canonical adj. [very common; historically, ?according to religious law?] The usual or standard state or manner of something. This word has a somewhat more technical meaning in mathematics. Two formulas such as 9 + x and x + 9 are said to be equivalent because they mean the same thing, but the second one is in canonical form because it is written in the usual way, with the highest power of x first. Usually there are fixed rules you can use to decide whether something is in canonical form. The jargon meaning, a relaxation of the technical meaning, acquired its present loading in computer-science culture largely through its prominence in Alonzo Church's work in computation theory and mathematical logic (see Knights of the Lambda Calculus). Compare vanilla. Non-technical academics do not use the adjective ?canonical? in any of the senses defined above with any regularity; they do however use the nouns canon and canonicity (not **canonicalness or **canonicality). The canon of a given author is the complete body of authentic works by that author (this usage is familiar to Sherlock Holmes fans as well as to literary scholars). ?The canon? is the body of works in a given field (e.g., works of literature, or of art, or of music) deemed worthwhile for students to study and for scholars to investigate. The word ?canon? has an interesting history. It derives ultimately from the Greek ????? (akin to the English ?cane?) referring to a reed. Reeds were used for measurement, and in Latin and later Greek the word ?canon? meant a rule or a standard. The establishment of a canon of scriptures within Christianity was meant to define a standard or a rule for the religion. The above non-techspeak academic usages stem from this instance of a defined and accepted body of work. Alongside this usage was the promulgation of ?canons? (?rules?) for the government of the Catholic Church. The techspeak usages (?according to religious law?) derive from this use of the Latin ?canon?. Hackers invest this term with a playfulness that makes an ironic contrast with its historical meaning. A true story: One Bob Sjoberg, new at the MIT AI Lab, expressed some annoyance at the incessant use of jargon. Over his loud objections, GLS and RMS made a point of using as much of it as possible in his presence, and eventually it began to sink in. Finally, in one conversation, he used the word canonical in jargon-like fashion without thinking. Steele: ?Aha! We've finally got you talking jargon too!? Stallman: ?What did he say?? Steele: ?Bob just used ?canonical? in the canonical way.? Of course, canonicality depends on context, but it is implicitly defined as the way hackers normally expect things to be. Thus, a hacker may claim with a straight face that ?according to religious law? is not the canonical meaning of canonical.
The Free On-line Dictionary of Computing (18 March 2015):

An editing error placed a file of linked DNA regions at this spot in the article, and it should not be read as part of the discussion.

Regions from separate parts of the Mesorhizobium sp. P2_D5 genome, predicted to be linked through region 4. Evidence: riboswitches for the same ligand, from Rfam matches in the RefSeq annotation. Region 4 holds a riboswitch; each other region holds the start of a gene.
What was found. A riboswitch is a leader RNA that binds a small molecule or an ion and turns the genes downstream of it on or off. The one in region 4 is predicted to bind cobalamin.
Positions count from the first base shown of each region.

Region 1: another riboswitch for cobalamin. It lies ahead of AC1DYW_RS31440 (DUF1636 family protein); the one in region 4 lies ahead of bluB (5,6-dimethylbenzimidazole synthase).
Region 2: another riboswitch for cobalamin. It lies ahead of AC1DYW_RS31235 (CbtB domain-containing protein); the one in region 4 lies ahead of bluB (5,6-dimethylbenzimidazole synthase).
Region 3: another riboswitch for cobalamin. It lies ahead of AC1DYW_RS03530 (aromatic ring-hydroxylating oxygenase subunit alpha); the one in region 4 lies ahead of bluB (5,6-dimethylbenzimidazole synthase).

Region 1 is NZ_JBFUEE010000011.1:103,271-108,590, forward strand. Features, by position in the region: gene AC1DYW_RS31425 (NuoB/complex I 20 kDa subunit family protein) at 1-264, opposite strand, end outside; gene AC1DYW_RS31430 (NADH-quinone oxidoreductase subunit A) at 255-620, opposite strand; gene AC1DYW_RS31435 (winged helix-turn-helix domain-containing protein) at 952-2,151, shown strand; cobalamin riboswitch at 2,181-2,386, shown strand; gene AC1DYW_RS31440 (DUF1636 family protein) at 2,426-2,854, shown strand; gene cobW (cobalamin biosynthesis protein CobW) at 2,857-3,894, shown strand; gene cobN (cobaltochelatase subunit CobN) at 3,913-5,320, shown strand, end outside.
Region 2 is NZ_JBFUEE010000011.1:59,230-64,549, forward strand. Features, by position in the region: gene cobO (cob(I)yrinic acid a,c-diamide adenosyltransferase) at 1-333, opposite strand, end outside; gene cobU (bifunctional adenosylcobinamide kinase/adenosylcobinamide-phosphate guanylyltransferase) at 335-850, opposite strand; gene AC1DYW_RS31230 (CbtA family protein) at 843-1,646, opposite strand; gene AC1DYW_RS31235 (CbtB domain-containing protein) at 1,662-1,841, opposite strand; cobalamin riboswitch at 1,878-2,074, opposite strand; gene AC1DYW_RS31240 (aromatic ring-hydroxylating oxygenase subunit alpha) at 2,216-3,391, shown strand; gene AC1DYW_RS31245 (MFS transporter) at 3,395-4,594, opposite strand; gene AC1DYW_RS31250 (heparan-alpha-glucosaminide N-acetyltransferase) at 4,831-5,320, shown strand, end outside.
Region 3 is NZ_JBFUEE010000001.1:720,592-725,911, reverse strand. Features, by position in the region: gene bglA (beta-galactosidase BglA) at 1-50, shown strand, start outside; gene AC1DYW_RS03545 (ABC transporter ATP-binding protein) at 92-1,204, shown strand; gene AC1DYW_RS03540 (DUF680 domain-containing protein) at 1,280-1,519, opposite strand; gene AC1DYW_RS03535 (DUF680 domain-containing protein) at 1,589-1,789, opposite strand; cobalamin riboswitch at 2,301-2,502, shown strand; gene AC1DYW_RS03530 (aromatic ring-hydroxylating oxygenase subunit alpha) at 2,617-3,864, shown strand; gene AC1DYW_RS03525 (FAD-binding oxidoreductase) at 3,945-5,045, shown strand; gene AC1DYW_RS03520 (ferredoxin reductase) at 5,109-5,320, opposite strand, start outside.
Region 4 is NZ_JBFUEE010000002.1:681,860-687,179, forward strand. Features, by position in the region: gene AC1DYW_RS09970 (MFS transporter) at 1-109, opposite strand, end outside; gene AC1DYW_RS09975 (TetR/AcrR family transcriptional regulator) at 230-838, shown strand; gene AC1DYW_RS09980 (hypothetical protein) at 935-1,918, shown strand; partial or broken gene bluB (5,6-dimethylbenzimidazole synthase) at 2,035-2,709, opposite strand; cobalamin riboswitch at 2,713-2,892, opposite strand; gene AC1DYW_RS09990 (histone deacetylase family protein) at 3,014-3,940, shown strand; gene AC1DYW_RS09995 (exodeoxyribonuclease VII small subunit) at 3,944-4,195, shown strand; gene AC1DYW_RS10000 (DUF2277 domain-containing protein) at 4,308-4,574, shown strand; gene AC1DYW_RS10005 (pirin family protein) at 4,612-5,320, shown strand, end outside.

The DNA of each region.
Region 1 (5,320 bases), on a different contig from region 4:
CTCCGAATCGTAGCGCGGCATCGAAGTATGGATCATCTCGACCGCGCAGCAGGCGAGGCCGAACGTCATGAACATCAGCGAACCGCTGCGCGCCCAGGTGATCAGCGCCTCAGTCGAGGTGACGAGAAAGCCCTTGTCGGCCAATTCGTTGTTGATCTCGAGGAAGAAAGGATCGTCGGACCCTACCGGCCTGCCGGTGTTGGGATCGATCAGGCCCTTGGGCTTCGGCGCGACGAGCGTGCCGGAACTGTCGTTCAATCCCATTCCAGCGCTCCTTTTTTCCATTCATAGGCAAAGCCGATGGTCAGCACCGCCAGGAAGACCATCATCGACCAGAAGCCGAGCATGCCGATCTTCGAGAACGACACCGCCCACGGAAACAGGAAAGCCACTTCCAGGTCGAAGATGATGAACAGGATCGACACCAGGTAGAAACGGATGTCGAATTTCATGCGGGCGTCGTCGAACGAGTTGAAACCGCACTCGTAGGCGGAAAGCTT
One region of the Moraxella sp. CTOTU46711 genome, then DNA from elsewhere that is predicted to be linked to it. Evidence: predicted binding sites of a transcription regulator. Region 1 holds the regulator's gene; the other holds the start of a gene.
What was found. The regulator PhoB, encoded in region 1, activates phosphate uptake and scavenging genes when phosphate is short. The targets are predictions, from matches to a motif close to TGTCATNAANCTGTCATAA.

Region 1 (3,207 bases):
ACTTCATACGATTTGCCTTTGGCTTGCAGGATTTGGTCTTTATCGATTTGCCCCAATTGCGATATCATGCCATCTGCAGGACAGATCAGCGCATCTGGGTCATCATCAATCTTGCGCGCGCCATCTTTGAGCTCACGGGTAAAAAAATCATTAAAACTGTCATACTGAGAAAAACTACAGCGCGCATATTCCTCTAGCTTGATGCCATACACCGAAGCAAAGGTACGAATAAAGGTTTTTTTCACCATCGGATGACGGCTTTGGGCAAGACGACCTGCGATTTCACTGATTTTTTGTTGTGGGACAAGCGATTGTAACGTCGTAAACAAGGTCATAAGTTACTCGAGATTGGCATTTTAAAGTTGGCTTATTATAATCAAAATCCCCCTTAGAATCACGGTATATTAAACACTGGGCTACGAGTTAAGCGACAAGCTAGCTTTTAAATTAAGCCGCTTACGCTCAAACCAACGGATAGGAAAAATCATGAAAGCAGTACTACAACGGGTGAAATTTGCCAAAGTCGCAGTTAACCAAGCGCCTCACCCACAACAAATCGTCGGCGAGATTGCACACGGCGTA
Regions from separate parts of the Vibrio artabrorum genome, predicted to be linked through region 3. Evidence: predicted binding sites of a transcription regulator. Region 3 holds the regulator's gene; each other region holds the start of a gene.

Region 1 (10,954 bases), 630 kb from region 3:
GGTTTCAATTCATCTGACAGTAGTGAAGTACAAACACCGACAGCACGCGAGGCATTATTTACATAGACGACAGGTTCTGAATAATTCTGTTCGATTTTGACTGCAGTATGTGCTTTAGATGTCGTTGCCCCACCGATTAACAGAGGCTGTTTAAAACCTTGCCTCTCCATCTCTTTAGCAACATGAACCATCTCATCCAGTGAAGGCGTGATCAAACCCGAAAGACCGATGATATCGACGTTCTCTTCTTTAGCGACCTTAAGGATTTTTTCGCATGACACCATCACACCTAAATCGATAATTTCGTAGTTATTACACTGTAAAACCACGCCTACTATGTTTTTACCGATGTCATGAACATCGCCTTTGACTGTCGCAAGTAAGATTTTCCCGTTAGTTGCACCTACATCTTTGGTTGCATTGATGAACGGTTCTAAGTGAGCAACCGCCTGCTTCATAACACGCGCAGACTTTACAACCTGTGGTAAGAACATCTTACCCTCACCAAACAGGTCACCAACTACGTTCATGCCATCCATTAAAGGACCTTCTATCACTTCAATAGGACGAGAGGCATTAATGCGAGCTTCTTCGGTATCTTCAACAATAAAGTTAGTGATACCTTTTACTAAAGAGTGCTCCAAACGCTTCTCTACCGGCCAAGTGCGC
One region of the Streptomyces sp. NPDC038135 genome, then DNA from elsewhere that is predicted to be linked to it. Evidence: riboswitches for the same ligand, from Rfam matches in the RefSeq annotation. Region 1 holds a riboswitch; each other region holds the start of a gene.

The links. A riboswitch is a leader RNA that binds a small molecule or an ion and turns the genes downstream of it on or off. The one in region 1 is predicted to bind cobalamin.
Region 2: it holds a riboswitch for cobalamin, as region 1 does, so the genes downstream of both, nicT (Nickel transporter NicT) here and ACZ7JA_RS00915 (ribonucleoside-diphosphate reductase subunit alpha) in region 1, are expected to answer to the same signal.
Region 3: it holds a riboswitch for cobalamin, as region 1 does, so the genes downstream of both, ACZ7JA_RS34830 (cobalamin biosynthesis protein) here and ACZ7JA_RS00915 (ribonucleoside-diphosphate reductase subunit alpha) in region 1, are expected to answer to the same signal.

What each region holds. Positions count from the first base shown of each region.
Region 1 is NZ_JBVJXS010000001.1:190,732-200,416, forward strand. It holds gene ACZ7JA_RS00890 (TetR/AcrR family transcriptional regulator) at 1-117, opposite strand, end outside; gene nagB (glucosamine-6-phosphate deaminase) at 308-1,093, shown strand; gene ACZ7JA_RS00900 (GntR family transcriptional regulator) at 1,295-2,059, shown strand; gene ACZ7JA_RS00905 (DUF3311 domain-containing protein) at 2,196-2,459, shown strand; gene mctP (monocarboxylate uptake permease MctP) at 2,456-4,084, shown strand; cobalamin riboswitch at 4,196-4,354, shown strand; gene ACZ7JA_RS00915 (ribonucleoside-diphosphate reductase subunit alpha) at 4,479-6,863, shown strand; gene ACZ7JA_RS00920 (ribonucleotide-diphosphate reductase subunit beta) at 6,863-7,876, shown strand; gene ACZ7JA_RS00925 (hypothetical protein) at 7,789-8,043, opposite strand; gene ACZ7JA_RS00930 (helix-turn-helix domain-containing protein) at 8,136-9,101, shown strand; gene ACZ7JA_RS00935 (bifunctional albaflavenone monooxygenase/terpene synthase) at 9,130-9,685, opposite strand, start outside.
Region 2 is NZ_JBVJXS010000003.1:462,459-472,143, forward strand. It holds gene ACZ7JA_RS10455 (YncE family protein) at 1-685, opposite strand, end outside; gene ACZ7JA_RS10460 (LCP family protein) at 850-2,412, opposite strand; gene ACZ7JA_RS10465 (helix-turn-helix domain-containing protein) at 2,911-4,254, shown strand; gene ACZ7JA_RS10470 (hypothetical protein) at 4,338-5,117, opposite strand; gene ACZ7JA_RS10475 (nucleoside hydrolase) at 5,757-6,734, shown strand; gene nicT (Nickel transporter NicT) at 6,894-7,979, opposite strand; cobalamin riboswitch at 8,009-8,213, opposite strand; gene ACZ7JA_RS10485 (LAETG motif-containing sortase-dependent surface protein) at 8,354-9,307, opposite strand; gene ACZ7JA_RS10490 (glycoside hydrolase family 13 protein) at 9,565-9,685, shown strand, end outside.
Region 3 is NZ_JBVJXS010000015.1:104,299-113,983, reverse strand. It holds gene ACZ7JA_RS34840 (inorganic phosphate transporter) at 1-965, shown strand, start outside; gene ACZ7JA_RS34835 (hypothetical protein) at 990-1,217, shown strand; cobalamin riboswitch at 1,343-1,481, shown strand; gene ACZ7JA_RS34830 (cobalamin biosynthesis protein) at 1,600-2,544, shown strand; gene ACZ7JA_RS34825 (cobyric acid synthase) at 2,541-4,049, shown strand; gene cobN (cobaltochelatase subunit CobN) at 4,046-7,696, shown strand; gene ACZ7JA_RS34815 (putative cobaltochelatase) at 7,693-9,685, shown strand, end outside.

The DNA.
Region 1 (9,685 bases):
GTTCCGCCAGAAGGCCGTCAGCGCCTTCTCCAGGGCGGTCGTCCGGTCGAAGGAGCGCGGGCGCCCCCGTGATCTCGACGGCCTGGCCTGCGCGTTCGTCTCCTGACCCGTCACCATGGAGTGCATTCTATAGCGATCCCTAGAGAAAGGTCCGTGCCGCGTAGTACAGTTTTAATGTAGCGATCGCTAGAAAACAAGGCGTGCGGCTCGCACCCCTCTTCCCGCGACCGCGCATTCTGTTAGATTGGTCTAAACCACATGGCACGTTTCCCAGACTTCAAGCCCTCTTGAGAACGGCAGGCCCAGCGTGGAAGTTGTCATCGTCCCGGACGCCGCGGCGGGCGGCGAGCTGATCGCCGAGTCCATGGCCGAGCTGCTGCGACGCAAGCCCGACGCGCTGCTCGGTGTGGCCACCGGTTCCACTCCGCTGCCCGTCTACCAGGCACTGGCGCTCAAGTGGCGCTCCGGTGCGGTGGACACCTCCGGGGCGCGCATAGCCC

canonical (Historically, "according to religious law") 1. A standard way of writing a formula. Two formulas such as 9 + x and x + 9 are said to be equivalent because they mean the same thing, but the second one is in "canonical form" because it is written in the usual way, with the highest power of x first. Usually there are fixed rules you can use to decide whether something is in canonical form. Things in canonical form are easier to compare. 2. The usual or standard state or manner of something. The term acquired this meaning in computer-science culture largely through its prominence in Alonzo Church's work in computation theory and mathematical logic (see Knights of the Lambda-Calculus). Compare vanilla. This word has an interesting history. Non-technical academics do not use the adjective "canonical" in any of the senses defined above with any regularity; they do however use the nouns "canon" and "canonicity" (not "canonicalness"* or "canonicality"*). The "canon" of a given author is the complete body of authentic works by that author (this usage is familiar to Sherlock Holmes fans as well as to literary scholars). "The canon" is the body of works in a given field (e.g. works of literature, or of art, or of music) deemed worthwhile for students to study and for scholars to investigate. The word "canon" derives ultimately from the Greek "kanon" (akin to the English "cane") referring to a reed. Reeds were used for measurement, and in Latin and later Greek the word "canon" meant a rule or a standard. The establishment of a canon of scriptures within Christianity was meant to define a standard or a rule for the religion. The above non-technical academic usages stem from this instance of a defined and accepted body of work. Alongside this usage was the promulgation of "canons" ("rules") for the government of the Catholic Church. The usages relating to religious law derive from this use of the Latin "canon". It may also be related to arabic "qanun" (law). Hackers invest this term with a playfulness that makes an ironic contrast with its historical meaning. A true story: One Bob Sjoberg, new at the MIT AI Lab, expressed some annoyance at the incessant use of jargon. Over his loud objections, GLS and RMS made a point of using as much of it as possible in his presence, and eventually it began to sink in. Finally, in one conversation, he used the word "canonical" in jargon-like fashion without thinking. Steele: "Aha! We've finally got you talking jargon too!" Stallman: "What did he say?" Steele: "Bob just used "canonical" in the canonical way." Of course, canonicality depends on context, but it is implicitly defined as the way *hackers* normally expect things to be. Thus, a hacker may claim with a straight face that "according to religious law" is *not* the canonical meaning of "canonical". (2002-02-06)